Crypto Prevention and Health Swimming
Although chlorine and other disinfectants are an effective way to kill germs found in recreational water, they do not work instantly. Despite the use of disinfectants, many people have become sick with recreational water illnesses (RWIs), which are caused by germs spread by swallowing, breathing in mists or aerosols of, or having contact with contaminated water from swimming pools, hot tubs/spas, lakes, or rivers. RWIs include gastrointestinal, skin, ear, respiratory, eye, neurologic, and wound infections. The most commonly reported RWI is diarrhea, caused by germs like Cryptosporidium ("Crypto") and E-Coli 0157:H7.
In the past two decades, there has been a substantial increase in the number of RWI outbreaks associated with swimming. Crypto, which can stay alive for days even in well-maintained pools, has become the leading cause of swimming pool-related outbreaks of diarrheal illness.
Crypto can be spread by:
- Swallowing recreational water contaminated with Crypto. You share the water—and the germs in it—with every person who enters the pool. This means that just one person with diarrhea can easily contaminate the water. Swallowing even a small amount of pool water that has been contaminated with the Crypto germ can make you sick.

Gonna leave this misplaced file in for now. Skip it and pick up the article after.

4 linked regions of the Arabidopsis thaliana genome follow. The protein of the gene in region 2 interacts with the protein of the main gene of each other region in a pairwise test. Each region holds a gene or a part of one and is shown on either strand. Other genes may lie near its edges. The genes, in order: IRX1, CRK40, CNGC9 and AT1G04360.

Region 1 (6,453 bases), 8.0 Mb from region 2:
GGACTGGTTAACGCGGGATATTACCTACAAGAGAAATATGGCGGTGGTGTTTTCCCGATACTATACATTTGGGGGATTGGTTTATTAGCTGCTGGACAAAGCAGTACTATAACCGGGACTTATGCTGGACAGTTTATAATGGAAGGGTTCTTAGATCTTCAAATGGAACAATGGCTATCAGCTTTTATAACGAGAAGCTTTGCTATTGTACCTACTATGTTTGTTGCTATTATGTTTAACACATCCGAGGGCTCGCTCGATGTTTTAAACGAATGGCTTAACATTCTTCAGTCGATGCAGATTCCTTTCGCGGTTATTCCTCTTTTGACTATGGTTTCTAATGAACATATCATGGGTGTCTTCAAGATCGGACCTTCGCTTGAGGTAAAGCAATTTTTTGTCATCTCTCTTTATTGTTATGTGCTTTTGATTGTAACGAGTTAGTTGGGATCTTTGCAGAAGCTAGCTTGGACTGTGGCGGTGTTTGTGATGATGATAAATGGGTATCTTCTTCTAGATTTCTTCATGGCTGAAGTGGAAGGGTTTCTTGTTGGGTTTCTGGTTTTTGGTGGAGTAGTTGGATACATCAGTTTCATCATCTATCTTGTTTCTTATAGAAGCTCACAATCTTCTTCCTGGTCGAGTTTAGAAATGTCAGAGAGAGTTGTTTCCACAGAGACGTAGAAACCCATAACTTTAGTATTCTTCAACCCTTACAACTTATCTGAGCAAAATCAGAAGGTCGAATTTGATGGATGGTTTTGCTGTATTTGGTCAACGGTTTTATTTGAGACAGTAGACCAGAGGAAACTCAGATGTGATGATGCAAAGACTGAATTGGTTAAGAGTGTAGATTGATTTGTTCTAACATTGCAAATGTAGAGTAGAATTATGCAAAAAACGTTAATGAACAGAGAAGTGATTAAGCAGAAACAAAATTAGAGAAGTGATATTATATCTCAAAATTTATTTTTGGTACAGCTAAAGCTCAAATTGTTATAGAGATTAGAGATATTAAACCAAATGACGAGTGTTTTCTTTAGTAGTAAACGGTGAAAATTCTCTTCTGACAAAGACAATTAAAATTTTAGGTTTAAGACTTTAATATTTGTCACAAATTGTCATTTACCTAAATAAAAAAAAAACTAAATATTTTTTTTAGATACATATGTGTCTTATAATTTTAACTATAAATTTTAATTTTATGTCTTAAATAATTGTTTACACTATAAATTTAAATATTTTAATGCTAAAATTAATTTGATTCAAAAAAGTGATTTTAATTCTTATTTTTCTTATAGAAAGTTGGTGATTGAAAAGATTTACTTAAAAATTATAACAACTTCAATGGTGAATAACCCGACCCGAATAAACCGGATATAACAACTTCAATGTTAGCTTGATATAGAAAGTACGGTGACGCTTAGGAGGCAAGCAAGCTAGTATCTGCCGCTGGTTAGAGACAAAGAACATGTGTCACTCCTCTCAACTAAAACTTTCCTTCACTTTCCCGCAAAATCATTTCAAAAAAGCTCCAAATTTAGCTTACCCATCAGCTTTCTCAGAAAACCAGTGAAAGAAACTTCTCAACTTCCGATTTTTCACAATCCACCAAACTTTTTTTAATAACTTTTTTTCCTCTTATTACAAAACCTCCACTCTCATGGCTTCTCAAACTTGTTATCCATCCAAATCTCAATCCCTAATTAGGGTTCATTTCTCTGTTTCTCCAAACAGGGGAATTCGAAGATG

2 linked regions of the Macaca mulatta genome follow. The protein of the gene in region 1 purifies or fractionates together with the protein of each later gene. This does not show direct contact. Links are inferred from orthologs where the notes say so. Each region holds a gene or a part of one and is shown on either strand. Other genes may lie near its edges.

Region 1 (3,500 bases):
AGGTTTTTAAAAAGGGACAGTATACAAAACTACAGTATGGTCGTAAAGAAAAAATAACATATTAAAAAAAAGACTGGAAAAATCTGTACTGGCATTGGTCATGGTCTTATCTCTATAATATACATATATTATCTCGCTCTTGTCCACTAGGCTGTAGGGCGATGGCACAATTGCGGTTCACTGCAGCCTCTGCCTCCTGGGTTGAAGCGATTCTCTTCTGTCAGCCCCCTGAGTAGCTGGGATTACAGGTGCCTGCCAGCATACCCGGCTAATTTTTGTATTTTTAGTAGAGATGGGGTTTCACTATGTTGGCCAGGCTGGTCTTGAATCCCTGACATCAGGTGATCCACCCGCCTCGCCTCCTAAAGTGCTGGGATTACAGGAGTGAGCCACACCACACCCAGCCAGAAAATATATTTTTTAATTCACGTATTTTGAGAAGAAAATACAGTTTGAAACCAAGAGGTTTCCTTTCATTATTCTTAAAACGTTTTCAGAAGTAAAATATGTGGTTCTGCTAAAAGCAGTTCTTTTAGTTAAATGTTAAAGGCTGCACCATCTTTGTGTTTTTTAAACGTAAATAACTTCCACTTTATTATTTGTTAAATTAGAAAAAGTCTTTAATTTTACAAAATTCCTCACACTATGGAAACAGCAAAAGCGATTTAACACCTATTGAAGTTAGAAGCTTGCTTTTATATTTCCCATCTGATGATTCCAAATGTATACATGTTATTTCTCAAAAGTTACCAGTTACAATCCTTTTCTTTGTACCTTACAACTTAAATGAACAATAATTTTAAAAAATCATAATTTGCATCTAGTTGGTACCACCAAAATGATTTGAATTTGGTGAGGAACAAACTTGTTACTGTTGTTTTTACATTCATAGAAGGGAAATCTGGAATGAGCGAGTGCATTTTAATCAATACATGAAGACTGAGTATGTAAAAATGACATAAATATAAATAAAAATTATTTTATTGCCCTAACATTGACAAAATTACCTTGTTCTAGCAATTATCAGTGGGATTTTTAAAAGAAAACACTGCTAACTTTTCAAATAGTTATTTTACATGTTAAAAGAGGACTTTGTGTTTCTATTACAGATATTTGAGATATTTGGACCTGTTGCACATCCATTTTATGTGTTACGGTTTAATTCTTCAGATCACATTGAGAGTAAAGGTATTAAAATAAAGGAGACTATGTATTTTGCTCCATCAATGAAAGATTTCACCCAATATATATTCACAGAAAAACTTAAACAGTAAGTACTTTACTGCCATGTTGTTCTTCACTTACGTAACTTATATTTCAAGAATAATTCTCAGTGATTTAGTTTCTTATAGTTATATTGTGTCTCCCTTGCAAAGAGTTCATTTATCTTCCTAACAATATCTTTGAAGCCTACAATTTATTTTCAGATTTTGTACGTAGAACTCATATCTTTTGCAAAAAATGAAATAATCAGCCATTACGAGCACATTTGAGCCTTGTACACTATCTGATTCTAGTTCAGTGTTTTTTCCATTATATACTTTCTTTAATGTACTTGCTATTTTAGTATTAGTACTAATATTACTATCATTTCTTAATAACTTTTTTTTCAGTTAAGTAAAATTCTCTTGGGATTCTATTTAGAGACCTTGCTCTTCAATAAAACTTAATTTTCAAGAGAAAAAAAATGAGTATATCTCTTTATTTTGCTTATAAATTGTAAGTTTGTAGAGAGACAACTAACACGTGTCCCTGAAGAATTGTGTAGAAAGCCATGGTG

Additionally, the mixing of chlorine with pee and sweat uses up the chlorine in the pool, which would otherwise kill germs. We all share the water we swim in, and each of us needs to do our part to help keep ourselves, our families, and our friends healthy.
To help protect yourself and other swimmers from germs, here are a few easy and effective steps all swimmers can take each time we swim:
Keep the pee, poop, sweat, and dirt out of the water!
- Stay out of the water if you have diarrhea or if you have had diarrhea within the past 2 weeks.
- Shower before you get in the water using soap.
- Don’t pee or poop in the water.
- Don’t swallow the water.
Every hour—everyone out!
- Take kids on bathroom breaks.
- Check diapers, and change them in a bathroom or diaper-changing area–not poolside–to keep germs away from the pool.
- Reapply sunscreen.
- Drink plenty of fluids.